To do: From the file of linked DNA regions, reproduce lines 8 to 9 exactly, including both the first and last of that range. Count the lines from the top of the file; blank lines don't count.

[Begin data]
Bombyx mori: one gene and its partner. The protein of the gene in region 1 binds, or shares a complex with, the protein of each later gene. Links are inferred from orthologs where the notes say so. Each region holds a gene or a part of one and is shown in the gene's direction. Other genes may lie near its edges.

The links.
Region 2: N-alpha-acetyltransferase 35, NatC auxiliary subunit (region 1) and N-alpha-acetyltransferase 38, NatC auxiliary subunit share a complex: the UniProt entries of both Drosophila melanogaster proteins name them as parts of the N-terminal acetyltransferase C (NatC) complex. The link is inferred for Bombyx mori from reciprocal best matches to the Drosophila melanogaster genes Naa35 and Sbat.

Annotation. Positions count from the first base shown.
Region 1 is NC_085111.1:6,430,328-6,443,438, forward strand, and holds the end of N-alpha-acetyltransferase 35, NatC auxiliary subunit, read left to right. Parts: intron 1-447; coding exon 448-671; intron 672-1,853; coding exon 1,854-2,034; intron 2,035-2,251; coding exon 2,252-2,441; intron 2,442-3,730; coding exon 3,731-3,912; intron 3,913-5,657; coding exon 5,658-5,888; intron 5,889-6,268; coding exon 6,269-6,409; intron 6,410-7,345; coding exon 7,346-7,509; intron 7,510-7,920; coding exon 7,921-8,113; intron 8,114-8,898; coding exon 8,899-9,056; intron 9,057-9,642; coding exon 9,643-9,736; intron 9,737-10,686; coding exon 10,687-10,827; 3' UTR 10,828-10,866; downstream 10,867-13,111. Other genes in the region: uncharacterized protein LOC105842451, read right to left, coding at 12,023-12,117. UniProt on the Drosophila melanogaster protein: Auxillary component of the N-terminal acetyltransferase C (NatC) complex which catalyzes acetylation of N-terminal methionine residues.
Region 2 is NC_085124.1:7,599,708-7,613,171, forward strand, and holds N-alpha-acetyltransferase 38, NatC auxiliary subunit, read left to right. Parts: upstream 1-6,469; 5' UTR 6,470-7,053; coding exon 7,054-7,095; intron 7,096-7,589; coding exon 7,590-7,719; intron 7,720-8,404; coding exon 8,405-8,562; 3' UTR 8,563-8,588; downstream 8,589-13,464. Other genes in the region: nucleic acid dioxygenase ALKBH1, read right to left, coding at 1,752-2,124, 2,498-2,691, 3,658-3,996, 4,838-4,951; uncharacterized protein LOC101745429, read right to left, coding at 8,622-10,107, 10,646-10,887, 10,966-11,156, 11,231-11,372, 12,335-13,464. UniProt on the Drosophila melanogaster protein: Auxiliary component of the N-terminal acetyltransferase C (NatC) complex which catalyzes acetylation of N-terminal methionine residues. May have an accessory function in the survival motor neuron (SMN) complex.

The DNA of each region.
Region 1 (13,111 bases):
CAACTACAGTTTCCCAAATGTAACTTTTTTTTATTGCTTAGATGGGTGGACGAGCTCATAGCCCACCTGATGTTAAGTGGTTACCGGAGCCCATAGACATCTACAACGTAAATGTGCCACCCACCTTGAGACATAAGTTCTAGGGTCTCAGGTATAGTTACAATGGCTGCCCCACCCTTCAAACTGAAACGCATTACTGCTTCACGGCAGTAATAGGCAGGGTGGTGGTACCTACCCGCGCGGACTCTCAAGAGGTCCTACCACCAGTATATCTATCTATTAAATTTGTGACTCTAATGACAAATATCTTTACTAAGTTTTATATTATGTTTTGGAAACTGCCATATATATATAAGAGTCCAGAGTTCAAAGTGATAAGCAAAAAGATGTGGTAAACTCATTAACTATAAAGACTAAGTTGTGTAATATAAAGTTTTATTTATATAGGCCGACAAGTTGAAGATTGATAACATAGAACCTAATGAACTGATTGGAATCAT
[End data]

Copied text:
Region 1 (13,111 bases):
CAACTACAGTTTCCCAAATGTAACTTTTTTTTATTGCTTAGATGGGTGGACGAGCTCATAGCCCACCTGATGTTAAGTGGTTACCGGAGCCCATAGACATCTACAACGTAAATGTGCCACCCACCTTGAGACATAAGTTCTAGGGTCTCAGGTATAGTTACAATGGCTGCCCCACCCTTCAAACTGAAACGCATTACTGCTTCACGGCAGTAATAGGCAGGGTGGTGGTACCTACCCGCGCGGACTCTCAAGAGGTCCTACCACCAGTATATCTATCTATTAAATTTGTGACTCTAATGACAAATATCTTTACTAAGTTTTATATTATGTTTTGGAAACTGCCATATATATATAAGAGTCCAGAGTTCAAAGTGATAAGCAAAAAGATGTGGTAAACTCATTAACTATAAAGACTAAGTTGTGTAATATAAAGTTTTATTTATATAGGCCGACAAGTTGAAGATTGATAACATAGAACCTAATGAACTGATTGGAATCAT